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The Wrong Twenty-Nine-Year-Old

I love the headline announcing that The Atlantic’s Ross Douthat would be the Times’ new op-ed columnist: “A 29-Year-Old Joins Times Op-Ed Lineup.” It’s like they hired a talking horse, or this kid!

One of the ironies of this is that Douthat is really just David Brooks with a beard — not necessarily a bad thing, but he’s not very “young” at all. If anything, he’s maybe too much the natural candidate; it’s weird for the Times to make it out like they’re reaching here (while at the same time denying that that’s what they’re doing).

As for the title of my post — I’m being a little cheeky, because I’m also twenty-nine, but I don’t think the Times should have hired me; if they were looking for a young conservative, I think they should have hired Douthat’s Grand New Party co-author Reihan Salam, who is genuinely young and weird in addition to being talented and smart. I’ll be happy to be wrong, but I predict that Douthat at the Times will try too hard to be gray and lame; Salam would have been offbeat and fun, like Maureen Dowd is allegedly supposed to be.


I agree with most of what you’re saying. Though I’m not sure I’d pan Douthat as outright lame, he’s definitely less unapologetically quirky than Salam is.

The primary thing about this hiring that I’m not sure I like is that temperamentally Douthut is a lot like Brooks. Where Kristol was a staunch conservative, Douthat, like Brooks, is a bit squishier. I’m torn between thinking that squishy is the only kind of conservative a Times reader wants, and that Kristol was just the wrong kind of firebrand.

My hope for Douthat is that he’s not Brooks. To my memory, Brooks tends to tiptoe around issues of religion, morality, and abortion. Douthat seems to think more seriously about these topics and be more traditionally conservative in them. There are columns in that arena that I think Douthat could really write the hell out of, and I look forward to see him try to do so.

A tangential aside: these days the only person on the page I regularly read is Brooks. I’ll sometimes read Krugman. I generally skip over the rest.

Aw! I’m actually super-hopeful for Ross Douthat. I do agree that Reihan Salam is also great, & maybe even better — but I think I probably only feel that way b/c he’s more obviously a Nerd Like Us.

I’m not surprised that you like Salam, Tim; he often hits that same great synthesis of high & low that you’re so good at.

Here’s the real question: Is being named a NYT op-ed columnist almost a curse in this day & age? It’s such an odd format and, like the weekly newsmagazine, probably too slow to really be part of the conversation.

But it’s heartening to hear that Douthat is going to start online-only, and be blogging as well as writing traditional columns.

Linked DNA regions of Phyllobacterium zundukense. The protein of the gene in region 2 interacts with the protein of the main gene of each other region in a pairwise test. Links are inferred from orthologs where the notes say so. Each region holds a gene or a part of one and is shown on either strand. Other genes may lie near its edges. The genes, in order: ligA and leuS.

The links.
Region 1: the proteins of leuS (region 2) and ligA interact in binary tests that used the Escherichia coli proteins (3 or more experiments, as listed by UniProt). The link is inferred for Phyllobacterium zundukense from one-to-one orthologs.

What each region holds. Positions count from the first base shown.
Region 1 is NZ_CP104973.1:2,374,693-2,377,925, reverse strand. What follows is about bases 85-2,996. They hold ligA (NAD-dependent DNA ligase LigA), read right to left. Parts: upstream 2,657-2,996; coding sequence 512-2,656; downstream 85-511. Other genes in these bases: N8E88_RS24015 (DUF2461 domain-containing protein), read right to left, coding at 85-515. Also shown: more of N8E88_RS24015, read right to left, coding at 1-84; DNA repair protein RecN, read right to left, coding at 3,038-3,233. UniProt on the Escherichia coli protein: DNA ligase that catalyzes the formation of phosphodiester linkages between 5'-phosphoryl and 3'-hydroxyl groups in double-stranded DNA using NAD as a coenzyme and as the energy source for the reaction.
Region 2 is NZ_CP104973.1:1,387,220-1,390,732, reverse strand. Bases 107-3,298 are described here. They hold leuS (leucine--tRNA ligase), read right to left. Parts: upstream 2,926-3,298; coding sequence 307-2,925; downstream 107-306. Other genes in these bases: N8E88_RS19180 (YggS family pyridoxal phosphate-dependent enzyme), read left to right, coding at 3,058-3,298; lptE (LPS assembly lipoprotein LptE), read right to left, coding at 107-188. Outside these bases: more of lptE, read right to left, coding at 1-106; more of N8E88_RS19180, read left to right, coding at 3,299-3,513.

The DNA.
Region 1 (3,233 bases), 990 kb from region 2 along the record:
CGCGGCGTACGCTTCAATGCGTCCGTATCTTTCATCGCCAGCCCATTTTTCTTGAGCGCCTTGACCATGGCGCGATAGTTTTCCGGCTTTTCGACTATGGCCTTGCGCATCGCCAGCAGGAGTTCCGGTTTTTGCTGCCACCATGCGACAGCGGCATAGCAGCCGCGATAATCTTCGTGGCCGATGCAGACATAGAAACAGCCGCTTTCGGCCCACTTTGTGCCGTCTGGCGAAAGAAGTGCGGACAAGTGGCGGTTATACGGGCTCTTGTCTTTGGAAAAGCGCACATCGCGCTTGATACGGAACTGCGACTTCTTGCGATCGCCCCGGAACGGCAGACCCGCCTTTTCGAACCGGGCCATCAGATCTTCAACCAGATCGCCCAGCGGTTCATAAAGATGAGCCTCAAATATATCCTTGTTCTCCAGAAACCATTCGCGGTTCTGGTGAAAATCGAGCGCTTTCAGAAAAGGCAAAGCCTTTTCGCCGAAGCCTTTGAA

What I’d like to see most, though, is a new *reported* op-ed column — something akin to Nick Kristof, or like what Tom Friedman used to do. Again, I’m actually bullish about Ross Douthat, but he’s definitely a pundit, not a reporter.

Just to clarify — I really like Ross Douthat. I might even say that I like reading Douthat just a little more than reading Salam.

But I think — I just feel like he’s slightly more amenable to getting his own quirks, the things that make him good to read, washed out by the form. Starting out with an online column and blog is a good way to inoculate himself against it.

I guess what I’m trying to say more than anything else is that the NYT, at least in the article I linked to, is trying to make it seem like they’re making a really bold, edgy choice by picking this twenty-nine-year-old blogger, when Douthat’s almost too obvious a choice — Salam, who’s just as objectively qualified, would have been a lot bolder.

Ouch! “David Brooks with a beard.” What’d he ever do to you, Carmody? 🙂

When we were in college, Ross was the editor of the Salient, the contrarian conservative voice to our Ivy League ultra-liberalism. He was always a brilliant guy, and a vivid, economical writer, but his work tended to be predictable and condescending. In conversation, he was a fierce wit with an unbeatable command of history. But on paper, Ross’ arguments failed to provoke you or challenge you. It always half-seemed like conservatism wasn’t serious to him; like he’d taken it up for the intellectual challenge of standing up to everyone at Harvard. His first book out of school was this awful, wounded account of our college years, skewed out of all proportion by some perception that he’d somehow been personally robbed of recognition or popularity or booty or something. Seriously, it was a really whiny book. The top-ranked review on Amazon does a good job of explaining it. I wondered how on earth he could have gotten it past an agent.

But then he started blogging, at The American Scene. And over time, he got really good. Oddly enough, he’s at his best writing about pop culture, which I would never have expected. And that wasn’t the only surprise. He began arguing for conservatism in a distinctive, animated way. On social conservatism especially, he made maddeningly interesting points. Grand New Party felt like an innovative contribution. It was like he really had a dog in the fight all of a sudden. Now I just feel bad that his dog sorta turned cur.

As for Douthat vs. Salam, I don’t think it’s just nepotism that makes me happy about the choice of Ross. Reihan is more of a Brooks-ian liberal’s conservative than I think Ross is. I think Ross will add a tremendous dimension to that page. I’m very happy for him.

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